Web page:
European Union interior ministers will hold an 'extraordinary' emergency meeting on September 22 to discuss the migration crisis, after they failed to reach a deal on relocating thousands of refugees.
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Syrian refugee takes food from volunteers after arriving at the train station in Hegyeshalom, Hungary, near the border with Austria on Tuesday Sept. 15, 2015. Austria's Interior Ministry says temporary border controls with Hungary will be in effect immediately after midnight Tuesday. The ministry says the measure could be extended to the country's borders with Slovenia, Italy and Slovakia, if needed. That reflects the possibility that migrants now streaming into Austria from Hungary could instead try to cross into Austria over those borders in large numbers. (AP Photo/Manu Brabo)[/caption]
Luxembourg, which currently holds the presidency of the EU, said the aim of the "extraordinary" meeting was to get ministers to approve plans for the redistribution of 120,000 refugees currently in Greece, Italy and Hungary.
"On this occasion, the presidency wants the Council to adopt a decision on a provisional mechanism for the relocation of 120,000 persons in need of international protection from member states exposed to massive migratory flows," the Luxembourg government said.
At an extraordinary meeting on Monday, opposition from eastern European nations scuppered efforts by the interior ministers to reach a unanimous deal on binding quotas for the relocation of refugees. Their failure led German Chancellor Angela Merkel to call earlier Tuesday for an emergency summit of EU leaders to be held next week.
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EU President Donald Tusk said he was consulting with other European leaders and would announce a decision on Thursday on whether to hold a special summit.
On Tuesday, Hungary sealed off its border with Serbia with massive coils of barbed wire Tuesday and began detaining migrants trying to use the country as a gateway to Western Europe, harsh new measures that left thousands of frustrated asylum-seekers piled up on the Serbian side of the border.
Human rights activists condemned the move, with Amnesty International saying Hungary's "intimidating show of militarized force is shocking." But Prime Minister Viktor Orban defended the measures, saying he was acting to preserve Christian Europe, which he said had become threatened by the large numbers of Muslims streaming into the continent.
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A Syrian child rests after arriving at the train station in Hegyeshalom, Hungary, near the border with Austria on Tuesday Sept. 15, 2015. Austria's Interior Ministry says temporary border controls with Hungary will be in effect immediately after midnight Tuesday. The ministry says the measure could be extended to the country's borders with Slovenia, Italy and Slovakia, if needed. That reflects the possibility that migrants now streaming into Austria from Hungary could instead try to cross into Austria over those borders in large numbers. (AP Photo/Manu Brabo)[/caption]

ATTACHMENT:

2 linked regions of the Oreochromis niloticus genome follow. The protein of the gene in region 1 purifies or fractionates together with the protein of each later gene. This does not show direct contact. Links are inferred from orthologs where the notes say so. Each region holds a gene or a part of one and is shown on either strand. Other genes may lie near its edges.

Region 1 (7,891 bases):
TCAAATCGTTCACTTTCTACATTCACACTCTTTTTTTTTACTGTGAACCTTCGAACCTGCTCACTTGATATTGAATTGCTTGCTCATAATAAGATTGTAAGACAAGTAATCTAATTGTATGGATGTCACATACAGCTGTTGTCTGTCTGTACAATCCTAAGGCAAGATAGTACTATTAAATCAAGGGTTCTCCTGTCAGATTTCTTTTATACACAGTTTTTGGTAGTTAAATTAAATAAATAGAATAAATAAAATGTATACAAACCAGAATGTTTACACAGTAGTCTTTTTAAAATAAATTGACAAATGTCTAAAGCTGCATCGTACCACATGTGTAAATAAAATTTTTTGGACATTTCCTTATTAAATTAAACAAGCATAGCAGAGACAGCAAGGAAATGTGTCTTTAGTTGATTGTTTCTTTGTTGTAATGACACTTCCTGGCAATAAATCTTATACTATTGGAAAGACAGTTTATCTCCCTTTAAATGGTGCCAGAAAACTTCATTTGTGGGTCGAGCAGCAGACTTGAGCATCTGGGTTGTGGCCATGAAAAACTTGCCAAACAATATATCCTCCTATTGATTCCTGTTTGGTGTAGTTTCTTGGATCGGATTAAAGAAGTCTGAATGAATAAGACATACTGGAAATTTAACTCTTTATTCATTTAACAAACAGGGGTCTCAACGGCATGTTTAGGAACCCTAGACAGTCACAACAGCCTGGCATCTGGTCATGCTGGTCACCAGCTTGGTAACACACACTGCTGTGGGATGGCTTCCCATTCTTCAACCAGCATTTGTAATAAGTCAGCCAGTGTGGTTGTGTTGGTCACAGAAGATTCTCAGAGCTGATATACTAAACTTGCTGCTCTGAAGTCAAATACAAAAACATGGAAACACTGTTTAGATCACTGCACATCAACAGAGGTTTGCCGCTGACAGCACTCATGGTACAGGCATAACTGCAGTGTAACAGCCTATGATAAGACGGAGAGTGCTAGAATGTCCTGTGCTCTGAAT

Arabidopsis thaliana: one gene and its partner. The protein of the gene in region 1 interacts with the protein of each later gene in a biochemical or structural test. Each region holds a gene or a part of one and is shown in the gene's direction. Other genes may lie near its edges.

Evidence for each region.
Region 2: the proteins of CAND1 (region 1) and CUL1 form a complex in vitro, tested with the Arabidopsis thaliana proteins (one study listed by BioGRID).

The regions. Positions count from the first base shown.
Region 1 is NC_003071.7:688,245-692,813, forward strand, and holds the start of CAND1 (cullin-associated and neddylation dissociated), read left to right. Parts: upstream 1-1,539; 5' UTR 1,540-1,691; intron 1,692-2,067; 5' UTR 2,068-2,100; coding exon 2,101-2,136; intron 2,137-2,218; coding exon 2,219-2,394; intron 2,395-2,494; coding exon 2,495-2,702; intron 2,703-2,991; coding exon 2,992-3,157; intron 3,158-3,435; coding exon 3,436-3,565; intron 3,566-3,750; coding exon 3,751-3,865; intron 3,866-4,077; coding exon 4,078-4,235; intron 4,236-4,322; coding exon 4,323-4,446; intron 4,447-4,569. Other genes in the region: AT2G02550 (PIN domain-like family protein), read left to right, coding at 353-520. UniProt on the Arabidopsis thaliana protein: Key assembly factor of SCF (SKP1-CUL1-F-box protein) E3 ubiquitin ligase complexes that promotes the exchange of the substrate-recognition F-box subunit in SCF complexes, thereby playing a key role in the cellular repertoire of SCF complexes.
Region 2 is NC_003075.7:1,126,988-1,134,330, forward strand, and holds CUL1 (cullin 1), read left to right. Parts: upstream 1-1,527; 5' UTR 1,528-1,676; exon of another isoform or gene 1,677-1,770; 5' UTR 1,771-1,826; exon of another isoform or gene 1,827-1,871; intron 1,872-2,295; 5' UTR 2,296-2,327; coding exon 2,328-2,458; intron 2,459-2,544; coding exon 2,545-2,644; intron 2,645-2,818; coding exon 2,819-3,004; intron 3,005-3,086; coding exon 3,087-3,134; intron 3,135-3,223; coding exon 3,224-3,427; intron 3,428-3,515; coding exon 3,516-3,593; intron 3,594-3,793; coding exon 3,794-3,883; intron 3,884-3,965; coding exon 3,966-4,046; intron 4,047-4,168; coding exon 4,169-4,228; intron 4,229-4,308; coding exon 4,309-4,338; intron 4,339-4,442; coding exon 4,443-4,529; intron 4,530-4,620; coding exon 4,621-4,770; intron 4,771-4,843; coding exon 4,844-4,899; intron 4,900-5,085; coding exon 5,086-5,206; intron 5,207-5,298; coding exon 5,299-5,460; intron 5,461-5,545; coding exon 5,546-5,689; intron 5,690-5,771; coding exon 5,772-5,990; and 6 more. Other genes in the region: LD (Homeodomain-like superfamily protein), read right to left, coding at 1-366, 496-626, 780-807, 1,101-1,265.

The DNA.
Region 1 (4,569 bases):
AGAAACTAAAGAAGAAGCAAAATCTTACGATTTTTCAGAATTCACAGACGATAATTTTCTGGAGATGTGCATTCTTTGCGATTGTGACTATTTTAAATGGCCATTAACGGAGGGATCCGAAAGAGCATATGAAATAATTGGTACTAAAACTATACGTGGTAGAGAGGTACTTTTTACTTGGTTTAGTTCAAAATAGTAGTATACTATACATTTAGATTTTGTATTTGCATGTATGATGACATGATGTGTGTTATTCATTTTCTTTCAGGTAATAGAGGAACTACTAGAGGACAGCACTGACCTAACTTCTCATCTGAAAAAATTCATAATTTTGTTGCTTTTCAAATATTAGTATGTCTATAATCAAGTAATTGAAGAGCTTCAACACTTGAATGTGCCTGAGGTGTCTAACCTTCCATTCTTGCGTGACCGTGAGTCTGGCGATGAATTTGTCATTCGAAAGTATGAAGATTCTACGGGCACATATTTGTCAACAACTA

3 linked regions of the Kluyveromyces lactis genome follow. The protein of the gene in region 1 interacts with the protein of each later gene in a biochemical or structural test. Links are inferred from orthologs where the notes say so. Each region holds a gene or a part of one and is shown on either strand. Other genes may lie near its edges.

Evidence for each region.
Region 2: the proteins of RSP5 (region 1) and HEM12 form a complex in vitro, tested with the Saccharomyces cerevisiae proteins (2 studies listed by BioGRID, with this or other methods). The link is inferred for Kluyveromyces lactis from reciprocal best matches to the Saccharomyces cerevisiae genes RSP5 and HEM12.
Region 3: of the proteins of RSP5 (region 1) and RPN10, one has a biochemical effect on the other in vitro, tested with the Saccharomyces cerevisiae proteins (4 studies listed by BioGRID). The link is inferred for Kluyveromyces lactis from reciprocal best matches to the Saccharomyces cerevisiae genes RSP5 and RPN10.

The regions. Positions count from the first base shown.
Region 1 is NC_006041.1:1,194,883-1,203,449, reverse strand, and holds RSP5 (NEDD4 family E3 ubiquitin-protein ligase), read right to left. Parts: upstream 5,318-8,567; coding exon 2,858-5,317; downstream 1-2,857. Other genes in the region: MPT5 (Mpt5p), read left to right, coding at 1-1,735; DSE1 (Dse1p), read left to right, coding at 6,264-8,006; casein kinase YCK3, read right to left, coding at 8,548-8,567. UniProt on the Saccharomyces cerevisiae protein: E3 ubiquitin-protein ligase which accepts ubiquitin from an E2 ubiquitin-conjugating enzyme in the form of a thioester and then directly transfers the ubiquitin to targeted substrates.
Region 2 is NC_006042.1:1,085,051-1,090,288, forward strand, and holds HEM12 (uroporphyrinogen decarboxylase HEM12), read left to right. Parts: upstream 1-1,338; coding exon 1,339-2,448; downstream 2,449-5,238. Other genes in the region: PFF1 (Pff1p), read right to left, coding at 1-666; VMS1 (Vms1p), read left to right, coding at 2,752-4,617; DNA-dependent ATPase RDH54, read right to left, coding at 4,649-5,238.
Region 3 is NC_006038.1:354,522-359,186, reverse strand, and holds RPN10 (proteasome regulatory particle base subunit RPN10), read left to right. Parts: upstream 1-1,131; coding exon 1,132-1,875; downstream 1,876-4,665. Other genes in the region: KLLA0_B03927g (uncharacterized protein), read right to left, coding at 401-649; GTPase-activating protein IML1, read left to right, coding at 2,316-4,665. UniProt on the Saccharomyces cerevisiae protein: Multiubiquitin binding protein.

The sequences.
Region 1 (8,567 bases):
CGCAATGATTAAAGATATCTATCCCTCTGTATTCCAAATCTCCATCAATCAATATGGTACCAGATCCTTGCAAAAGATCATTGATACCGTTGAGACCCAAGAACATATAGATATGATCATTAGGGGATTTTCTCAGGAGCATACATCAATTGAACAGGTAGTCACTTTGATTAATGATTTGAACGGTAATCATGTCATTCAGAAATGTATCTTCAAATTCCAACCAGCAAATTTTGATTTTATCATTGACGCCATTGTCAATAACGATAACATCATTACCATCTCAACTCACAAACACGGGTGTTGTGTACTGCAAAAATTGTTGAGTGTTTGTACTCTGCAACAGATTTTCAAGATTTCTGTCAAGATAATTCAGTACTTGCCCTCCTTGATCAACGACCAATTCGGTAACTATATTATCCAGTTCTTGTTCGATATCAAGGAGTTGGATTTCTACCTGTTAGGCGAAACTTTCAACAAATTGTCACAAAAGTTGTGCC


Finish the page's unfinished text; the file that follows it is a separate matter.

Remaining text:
"The supply is nearly endless — we can see how many of them are coming," Orban said in a televised address just before the new laws took effect at midnight. "And if we look at the demographics, we can see that these people have more children than our communities who lead a traditional, Christian way of life."
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"Mathematics tells you that this will lead to a Europe where our way of life will end up in a minority, or at least face a very serious challenge."
By nightfall Tuesday, thousands of migrants, including many babies and children, prepared to spend a night in the open or in flimsy tents erected in the bushes or on the main highway near the Serbian border with Hungary.
Men collected wood in a nearby forest for fires in preparation for a chilly night.
"I had hope until now, but it's all gone," lamented Mohammad Mahayni, a 32-year-old Syrian from Damascus, who became separated from his wife as they tried to enter Hungary a day earlier.
"I lifted the razor wire for her, she got in before a Hungarian border patrol came by," he said. "Now I don't know where she is."
The new laws make it a crime to breach or damage the 13-foot (4-meter) high razor-wire fence erected along 110 miles of Hungary's border with Serbia and include longer prison terms for convicted human traffickers. Authorities said they detained 174 people who tried to cross the border Tuesday. Hungary has said it will turn most of the migrants back to Serbia, which it considers a safe country where they could also request asylum.
The developments mark a dramatic reversal for Hungary, an East European nation that played a key role in cracking open the Iron Curtain in 1989 when it removed a border fence to Austria, prompting large numbers of East Germans to flee to the West.
At the European Parliament in Brussels, European Commission President Jean-Claude Juncker paid tribute Tuesday to Gyula Horn, the late Hungarian prime minister who dismantled that fence. He appeared at the unveiling of a bust of Horn, praising him as "a great Hungarian, a great person, a great European" — a clear gesture of reproach of Orban.
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Hungary also declared a state of emergency in two southern regions Tuesday, giving authorities greater powers to deal with the crisis and allowing them to shut down roads and speed up asylum court cases.